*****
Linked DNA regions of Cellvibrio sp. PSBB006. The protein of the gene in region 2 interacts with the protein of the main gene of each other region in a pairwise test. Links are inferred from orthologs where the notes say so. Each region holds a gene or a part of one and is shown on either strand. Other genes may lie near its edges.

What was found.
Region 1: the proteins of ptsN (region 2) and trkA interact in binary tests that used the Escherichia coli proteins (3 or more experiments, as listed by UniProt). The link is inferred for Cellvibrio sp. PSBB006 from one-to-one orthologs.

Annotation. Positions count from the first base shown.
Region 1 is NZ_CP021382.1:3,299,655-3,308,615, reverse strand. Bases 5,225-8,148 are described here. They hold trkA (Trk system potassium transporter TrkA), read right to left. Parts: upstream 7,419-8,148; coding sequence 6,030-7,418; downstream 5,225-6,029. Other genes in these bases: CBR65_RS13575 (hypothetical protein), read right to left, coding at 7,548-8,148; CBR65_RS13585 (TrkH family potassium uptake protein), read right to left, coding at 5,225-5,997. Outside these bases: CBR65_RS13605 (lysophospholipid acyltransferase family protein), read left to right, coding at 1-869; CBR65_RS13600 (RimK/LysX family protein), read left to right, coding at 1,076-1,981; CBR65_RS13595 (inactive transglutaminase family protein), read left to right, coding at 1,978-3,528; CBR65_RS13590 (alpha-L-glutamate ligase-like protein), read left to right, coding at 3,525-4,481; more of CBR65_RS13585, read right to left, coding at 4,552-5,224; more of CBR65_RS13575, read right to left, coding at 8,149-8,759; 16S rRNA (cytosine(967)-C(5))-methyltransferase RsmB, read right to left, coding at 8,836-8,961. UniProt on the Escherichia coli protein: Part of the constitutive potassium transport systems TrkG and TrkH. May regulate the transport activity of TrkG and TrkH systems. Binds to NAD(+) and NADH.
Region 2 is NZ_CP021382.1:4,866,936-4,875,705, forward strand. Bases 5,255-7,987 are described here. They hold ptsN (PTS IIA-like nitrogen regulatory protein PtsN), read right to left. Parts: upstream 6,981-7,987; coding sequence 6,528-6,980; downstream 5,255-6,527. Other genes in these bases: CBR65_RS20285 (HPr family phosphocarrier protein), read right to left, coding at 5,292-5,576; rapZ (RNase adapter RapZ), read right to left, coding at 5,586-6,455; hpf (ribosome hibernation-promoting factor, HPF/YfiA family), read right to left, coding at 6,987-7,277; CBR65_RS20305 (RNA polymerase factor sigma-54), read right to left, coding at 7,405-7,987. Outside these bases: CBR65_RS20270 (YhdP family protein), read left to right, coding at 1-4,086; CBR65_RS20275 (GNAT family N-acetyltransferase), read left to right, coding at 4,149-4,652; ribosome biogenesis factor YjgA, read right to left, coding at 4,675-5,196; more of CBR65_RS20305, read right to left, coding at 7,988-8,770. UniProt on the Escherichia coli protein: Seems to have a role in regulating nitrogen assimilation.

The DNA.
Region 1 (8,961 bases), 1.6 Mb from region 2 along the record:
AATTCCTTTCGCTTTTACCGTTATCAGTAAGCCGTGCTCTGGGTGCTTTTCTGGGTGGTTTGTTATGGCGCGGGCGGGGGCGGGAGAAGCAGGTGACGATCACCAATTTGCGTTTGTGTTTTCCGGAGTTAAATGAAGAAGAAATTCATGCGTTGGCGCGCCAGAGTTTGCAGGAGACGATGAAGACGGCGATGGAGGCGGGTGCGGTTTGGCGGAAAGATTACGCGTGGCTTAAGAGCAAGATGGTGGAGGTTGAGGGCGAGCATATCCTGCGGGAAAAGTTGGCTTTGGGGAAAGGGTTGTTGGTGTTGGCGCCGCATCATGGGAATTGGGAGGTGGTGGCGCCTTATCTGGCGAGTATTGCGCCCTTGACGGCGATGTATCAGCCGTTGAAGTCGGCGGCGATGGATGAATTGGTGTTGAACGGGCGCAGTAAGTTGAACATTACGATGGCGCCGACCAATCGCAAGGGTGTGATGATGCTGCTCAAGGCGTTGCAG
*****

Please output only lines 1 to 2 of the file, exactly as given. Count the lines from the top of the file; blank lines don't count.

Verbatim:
Linked DNA regions of Cellvibrio sp. PSBB006. The protein of the gene in region 2 interacts with the protein of the main gene of each other region in a pairwise test. Links are inferred from orthologs where the notes say so. Each region holds a gene or a part of one and is shown on either strand. Other genes may lie near its edges.

What was found.